Hasbro’s Transformers franchise is pursuing a multi-media strategy designed to transcend generations, reports Gregory Schmidt in The New York Times (3/2/13). When it was introduced in 1984, Transformers — “robots disguised as everyday objects” — was “aimed at 5-year-old boys,” but now it is training its sights on “everyone from toddlers to adults,” including females. “The goal is to take what you have and bring an age-relevant message, which is to get away from the battle and the fighting and focus on the heroic nature of Transformers,” says Hasbro’s Jay Duke.
This concept manifests itself in Rescue Bots, introduced in 2011 and positioning the toy “as first responders.” This stands in contrast to the “main Transformers brand,” which features “big robots battling for control of the planet.” Ryan Yzquierdo, “a Transformers fan since he was 7,” thought “Rescue Bots were a good way to introduce Transformers to his 3-year-old daughter” — and his wife agreed. “Each toy focused on a different motor skill, which was a big selling point for my wife and me,” he says.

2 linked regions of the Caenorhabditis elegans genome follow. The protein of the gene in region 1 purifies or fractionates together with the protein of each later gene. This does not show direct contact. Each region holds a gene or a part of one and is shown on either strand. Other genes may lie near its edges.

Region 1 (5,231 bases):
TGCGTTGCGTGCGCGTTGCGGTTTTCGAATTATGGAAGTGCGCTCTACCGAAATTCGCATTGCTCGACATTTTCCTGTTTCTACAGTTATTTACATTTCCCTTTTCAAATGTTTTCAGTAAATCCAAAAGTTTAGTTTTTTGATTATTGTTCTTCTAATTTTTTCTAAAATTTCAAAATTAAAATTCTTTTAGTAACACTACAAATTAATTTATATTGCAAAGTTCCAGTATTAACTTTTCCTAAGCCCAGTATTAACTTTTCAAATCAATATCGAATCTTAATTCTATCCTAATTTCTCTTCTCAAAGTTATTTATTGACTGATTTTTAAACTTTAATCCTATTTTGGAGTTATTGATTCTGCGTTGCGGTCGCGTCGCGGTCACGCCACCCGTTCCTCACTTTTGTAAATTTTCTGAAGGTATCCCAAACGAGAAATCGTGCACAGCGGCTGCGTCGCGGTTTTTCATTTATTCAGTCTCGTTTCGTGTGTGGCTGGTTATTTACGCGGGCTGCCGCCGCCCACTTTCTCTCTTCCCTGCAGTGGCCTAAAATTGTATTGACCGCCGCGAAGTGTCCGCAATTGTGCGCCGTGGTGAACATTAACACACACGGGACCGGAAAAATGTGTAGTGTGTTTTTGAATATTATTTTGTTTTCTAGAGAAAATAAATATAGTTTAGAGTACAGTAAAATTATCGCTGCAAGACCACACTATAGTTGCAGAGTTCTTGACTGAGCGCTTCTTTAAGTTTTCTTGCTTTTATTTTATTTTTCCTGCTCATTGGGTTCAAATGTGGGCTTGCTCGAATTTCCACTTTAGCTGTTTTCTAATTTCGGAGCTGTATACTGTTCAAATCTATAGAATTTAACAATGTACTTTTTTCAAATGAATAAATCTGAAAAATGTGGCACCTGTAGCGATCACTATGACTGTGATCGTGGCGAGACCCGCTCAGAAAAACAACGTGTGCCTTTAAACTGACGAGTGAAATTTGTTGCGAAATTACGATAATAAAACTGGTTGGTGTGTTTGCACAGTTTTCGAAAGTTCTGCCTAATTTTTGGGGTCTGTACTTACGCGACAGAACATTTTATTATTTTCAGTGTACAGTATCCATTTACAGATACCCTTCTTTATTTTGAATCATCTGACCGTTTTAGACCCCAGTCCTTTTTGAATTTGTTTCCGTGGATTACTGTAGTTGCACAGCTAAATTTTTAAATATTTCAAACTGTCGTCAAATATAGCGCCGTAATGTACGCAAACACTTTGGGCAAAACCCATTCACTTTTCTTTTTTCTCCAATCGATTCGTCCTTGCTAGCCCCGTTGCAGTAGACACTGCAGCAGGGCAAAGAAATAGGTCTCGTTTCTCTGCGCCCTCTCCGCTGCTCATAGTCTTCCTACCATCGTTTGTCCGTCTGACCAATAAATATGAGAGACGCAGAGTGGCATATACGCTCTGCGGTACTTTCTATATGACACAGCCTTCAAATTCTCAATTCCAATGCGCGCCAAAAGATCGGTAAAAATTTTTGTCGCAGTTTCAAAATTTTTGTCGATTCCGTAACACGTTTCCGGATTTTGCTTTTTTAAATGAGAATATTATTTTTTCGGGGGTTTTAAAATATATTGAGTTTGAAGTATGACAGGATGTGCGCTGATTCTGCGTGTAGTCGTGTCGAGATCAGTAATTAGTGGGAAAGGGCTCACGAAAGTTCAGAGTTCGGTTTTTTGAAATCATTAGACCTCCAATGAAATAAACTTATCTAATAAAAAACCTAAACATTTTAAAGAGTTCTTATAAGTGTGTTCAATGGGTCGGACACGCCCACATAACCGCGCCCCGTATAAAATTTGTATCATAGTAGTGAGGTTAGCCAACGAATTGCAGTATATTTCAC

To appeal to older boys, meanwhile, Hasbro “has extended the brand into mobile apps, video games and comic books. For adults, the company has licensed an annual Transformers convention called BotCon.” Such diversification dates back to 2007, when “Hasbro began a new strategy to build the brand into a worldwide franchise” with “live-action movies, video games, publishing and even theme-park rides.” It has since applied a similar strategy to My Little Pony, originally intended for 3-year-old girls, but thanks to a television series, now attracts “legions of adult fans,” including men, who call themselves Bronies.